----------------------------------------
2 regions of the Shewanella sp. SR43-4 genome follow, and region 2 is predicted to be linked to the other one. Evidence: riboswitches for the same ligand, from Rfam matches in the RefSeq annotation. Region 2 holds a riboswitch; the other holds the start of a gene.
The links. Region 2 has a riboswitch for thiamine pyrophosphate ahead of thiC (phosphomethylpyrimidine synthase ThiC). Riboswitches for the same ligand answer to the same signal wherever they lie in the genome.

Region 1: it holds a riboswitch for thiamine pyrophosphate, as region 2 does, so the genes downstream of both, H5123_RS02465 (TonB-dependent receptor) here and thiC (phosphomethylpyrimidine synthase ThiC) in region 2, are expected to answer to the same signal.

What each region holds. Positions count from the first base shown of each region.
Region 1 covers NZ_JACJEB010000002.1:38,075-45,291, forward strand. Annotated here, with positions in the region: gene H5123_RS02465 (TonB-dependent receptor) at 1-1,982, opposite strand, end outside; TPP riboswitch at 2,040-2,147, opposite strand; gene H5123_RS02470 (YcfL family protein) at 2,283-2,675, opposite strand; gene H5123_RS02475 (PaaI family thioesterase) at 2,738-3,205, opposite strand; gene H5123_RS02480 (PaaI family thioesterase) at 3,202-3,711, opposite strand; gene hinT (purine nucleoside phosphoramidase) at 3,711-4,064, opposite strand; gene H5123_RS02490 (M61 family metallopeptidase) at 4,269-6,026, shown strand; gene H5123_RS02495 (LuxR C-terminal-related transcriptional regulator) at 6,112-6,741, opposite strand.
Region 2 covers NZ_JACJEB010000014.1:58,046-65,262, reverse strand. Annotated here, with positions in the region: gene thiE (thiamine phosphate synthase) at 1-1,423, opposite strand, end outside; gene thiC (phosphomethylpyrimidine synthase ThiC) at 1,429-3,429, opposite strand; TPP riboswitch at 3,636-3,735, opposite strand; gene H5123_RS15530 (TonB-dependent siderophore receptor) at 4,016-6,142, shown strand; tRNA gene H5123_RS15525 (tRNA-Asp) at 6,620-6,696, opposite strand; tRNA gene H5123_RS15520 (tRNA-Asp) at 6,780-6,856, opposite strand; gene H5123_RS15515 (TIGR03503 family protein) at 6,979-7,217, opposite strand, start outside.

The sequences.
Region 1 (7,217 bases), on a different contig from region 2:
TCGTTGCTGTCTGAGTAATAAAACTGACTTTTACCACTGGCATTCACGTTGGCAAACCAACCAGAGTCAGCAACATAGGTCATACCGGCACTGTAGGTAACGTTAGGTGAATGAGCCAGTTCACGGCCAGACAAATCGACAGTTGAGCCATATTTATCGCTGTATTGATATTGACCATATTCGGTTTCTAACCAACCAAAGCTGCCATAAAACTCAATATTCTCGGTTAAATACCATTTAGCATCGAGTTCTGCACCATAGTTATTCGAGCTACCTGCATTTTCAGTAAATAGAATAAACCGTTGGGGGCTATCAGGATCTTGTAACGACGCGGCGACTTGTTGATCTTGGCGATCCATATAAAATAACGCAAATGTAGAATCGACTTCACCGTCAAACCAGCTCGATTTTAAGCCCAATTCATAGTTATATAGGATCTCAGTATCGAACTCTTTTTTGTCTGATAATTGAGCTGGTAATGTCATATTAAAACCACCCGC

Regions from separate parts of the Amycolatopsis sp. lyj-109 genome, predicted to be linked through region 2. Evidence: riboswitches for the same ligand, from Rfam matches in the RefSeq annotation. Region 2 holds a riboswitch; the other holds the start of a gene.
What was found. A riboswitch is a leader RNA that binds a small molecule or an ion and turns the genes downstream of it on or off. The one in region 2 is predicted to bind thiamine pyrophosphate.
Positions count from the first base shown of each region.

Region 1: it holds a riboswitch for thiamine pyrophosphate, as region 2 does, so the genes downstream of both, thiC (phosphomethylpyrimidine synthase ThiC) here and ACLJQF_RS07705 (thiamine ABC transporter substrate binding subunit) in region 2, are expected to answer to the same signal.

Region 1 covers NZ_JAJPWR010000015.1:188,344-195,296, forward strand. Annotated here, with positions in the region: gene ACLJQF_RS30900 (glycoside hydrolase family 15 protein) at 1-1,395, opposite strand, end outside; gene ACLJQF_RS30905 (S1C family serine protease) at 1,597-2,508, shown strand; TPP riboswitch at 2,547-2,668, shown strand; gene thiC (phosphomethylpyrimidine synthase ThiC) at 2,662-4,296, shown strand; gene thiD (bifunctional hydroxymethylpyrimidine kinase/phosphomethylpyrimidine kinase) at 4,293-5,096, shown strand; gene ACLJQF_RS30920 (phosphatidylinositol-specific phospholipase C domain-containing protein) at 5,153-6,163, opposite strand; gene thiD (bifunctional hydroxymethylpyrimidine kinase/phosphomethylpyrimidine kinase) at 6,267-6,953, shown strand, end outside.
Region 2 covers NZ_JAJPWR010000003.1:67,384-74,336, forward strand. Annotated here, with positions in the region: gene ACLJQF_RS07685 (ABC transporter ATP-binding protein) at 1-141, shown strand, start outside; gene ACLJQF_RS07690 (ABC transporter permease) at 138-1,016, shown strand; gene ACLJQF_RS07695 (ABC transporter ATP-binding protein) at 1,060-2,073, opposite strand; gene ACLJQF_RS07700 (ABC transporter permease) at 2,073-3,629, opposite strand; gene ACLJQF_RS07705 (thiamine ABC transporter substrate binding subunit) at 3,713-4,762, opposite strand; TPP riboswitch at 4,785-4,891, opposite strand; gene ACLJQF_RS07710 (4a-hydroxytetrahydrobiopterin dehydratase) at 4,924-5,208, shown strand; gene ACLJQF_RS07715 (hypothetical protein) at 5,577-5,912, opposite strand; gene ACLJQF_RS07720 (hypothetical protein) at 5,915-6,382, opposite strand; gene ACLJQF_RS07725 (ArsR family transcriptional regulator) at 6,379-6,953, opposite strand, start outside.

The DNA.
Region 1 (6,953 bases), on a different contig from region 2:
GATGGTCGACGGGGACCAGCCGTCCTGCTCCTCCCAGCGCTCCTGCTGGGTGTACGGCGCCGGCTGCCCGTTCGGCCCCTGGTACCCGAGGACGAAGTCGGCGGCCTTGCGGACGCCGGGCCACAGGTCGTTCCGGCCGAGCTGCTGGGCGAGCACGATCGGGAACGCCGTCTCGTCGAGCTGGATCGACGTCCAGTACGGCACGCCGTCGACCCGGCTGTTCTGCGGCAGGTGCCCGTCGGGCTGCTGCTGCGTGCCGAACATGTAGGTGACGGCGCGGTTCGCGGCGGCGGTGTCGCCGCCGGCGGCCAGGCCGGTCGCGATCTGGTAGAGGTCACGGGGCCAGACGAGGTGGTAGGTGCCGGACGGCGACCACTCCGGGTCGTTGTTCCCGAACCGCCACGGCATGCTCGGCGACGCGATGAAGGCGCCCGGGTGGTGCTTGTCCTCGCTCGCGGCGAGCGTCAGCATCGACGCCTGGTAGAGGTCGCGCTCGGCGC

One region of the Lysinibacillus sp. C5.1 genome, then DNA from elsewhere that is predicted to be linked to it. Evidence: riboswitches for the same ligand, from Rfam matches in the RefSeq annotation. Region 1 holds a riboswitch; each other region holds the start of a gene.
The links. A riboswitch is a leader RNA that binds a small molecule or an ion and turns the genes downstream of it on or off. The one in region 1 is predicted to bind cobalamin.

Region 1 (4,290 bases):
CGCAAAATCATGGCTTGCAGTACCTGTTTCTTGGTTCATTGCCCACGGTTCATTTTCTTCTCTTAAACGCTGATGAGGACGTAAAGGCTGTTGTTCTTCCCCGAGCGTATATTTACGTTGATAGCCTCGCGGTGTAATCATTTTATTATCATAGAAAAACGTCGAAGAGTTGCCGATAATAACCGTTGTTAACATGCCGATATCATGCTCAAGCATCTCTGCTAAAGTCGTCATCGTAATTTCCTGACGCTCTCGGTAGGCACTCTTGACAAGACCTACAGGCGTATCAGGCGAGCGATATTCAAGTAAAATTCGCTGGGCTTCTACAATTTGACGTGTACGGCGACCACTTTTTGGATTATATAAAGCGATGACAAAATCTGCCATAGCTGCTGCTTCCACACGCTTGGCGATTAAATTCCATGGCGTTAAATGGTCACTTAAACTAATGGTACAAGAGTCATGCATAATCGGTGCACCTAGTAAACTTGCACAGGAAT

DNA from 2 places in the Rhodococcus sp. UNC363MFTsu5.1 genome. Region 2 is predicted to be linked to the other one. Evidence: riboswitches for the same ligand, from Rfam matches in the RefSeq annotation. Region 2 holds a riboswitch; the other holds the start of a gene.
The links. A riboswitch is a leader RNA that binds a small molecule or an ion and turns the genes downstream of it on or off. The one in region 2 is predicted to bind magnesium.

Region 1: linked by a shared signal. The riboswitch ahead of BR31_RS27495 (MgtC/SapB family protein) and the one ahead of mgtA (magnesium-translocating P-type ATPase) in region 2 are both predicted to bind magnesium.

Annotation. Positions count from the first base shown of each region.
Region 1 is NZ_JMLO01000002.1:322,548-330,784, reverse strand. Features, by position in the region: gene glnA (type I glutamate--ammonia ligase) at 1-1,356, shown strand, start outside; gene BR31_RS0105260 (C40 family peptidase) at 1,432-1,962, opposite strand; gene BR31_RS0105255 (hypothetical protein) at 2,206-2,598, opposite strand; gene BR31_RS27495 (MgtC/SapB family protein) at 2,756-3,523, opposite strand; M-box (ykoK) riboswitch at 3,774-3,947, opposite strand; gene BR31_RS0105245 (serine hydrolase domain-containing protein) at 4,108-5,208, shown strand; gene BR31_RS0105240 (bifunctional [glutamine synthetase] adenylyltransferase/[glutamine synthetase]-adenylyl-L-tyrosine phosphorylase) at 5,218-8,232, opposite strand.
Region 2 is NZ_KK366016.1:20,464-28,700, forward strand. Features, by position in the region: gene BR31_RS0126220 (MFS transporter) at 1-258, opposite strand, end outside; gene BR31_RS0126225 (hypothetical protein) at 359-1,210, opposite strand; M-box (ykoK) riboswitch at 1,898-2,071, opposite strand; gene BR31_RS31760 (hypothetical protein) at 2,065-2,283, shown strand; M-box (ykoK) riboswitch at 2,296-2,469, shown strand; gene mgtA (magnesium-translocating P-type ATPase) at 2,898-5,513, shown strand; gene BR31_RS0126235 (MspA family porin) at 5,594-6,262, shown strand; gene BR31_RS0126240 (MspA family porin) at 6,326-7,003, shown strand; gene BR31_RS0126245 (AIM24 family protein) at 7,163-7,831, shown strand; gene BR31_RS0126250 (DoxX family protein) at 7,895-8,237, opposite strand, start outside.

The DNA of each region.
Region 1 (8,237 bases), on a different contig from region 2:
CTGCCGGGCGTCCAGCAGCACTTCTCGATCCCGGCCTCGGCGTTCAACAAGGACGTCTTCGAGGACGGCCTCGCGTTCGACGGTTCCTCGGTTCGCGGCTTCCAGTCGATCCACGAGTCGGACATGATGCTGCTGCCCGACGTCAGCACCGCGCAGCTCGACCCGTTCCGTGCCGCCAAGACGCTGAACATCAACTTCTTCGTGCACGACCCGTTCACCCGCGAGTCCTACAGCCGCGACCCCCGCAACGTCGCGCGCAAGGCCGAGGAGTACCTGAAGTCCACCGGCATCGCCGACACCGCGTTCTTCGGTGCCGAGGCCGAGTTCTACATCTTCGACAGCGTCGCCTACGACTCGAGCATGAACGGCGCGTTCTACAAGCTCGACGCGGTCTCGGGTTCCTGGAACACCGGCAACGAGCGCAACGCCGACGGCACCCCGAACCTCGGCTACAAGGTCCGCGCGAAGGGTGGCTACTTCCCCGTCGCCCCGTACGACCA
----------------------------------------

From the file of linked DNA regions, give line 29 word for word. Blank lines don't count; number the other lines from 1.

The DNA of each region.